A friend from work and I recently embarked on a project, at my cajoling: we would read one book a week together and discuss it. This came about because I want to read more, and he reads like all the books in the world will be consumed in a bonfire tomorrow. Since he already goes through several books a week, compromising on one with me wouldn’t be a big deal (and he’d have someone to discuss it with), and I would be given a measure of accountability. Win-win.
The first week was wonderfully successful — we happened to pick a vibrant, delicious, funny book (Heliopolis), and I relished in it. After finishing the book, I basked in its satisfying afterglow for hours. After work we headed over to Mountain Sun and sang its praises over a pitcher of IPA (a wicked pitcher of IPA, as I discovered the next morning), and I felt that the inaugural meeting of our intense little book club was setting us off to auspicious start.
Then we picked the next book.
A brief interlude: Heliopolis was published by Europa Editions, a small publishing group associated with Penguin that specializes in literary fiction, particularly English translations of international titles. It’s a classy dame in a miasma of celebrity memoirs and one-a-month formulaic mysteries. Europa has its own shelf just after you walk into the bookstore, and it dares you not to judge the books by their covers. Enthralled as I was with Heliopolis, I insisted we continue our Europa trend. Obviously, these people know literature. That’s how we ended up with Rondo.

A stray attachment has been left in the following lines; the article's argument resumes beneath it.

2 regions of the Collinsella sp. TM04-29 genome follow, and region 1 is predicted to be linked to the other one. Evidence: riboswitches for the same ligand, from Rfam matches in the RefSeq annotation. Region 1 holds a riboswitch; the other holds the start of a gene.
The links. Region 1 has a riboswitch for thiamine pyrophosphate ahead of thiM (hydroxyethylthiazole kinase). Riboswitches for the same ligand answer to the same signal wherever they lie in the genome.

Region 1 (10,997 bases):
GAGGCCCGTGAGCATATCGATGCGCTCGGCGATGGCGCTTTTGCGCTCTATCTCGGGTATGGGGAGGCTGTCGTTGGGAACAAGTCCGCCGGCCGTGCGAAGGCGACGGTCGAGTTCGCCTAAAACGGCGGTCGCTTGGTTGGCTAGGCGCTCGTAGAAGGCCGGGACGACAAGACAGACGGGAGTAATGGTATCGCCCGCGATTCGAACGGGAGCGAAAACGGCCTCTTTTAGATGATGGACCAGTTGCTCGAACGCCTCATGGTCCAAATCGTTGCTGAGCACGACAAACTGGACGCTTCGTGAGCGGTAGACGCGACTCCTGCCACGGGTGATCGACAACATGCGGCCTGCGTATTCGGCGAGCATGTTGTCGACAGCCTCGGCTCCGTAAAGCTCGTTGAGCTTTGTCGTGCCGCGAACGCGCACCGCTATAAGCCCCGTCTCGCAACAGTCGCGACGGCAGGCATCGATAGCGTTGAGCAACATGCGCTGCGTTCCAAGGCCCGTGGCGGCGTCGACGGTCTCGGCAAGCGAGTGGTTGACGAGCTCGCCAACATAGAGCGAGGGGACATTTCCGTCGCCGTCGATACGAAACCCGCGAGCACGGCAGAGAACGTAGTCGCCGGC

My coworker picked it. I don’t blame him, really: from the book jacket, it sounds fabulous. World War II Poland, a torrid love affair, secret societies, the theater scene. Blurbs on the back obliquely praise the work as “masterful” and “impossible to forget.”
Then we started reading it. Hm, I thought. It’s a little slow, but that’s alright. Fifty pages in, I was completely zoning out. I checked in on his progress and texted a worried, “Is it picking up?” “I don’t think it’s a picking up kind of book, more building up,” he responded diplomatically. Some books are like this: they make you work for a while, bob along serenely at the top of the water before they reel you in. We were holding out, soldiering on.
Then things started happening: sex, death, apparently love, the beginning of a war. Still I was being kept at arm’s length, the story providing all the emotional pull of an instruction manual. I am one hundred pages in, a war is setting in, and if the narrator abruptly killed himself, I would feel relieved at no longer having to read his brittle, lifeless story.
I approached my offending coworker. “I feel nothing,” I admitted. “They slept together. Things are happening! And I feel nothing!” He nodded sympathetically. “Nothing,” he agreed.
“It’s bad. We have to read it, and then talk about why it’s so bad,” he said, giving the terrible book a purpose, but also committing us, a sentence, an act of discipline.
But oh, this book. So unengaging. It’s an unspooling of events, a description without a story, a narrative stripped of narrative power.
Reading this sort of book is a bit like climbing a mountain, demanding one’s tenacity and an ability to power through exhaustion. If we quit now, we’d be only part-way up the mountain. Maybe “impossible to forget” is only earned in the home stretch — it’s the view from the top. And yet, as of now, the book feels more like a plateau. It continues to be unengaging, the view stays the same.
To finish or not to finish? What are the merits of giving up? How many pages before an author betrays your trust with an unworthy work?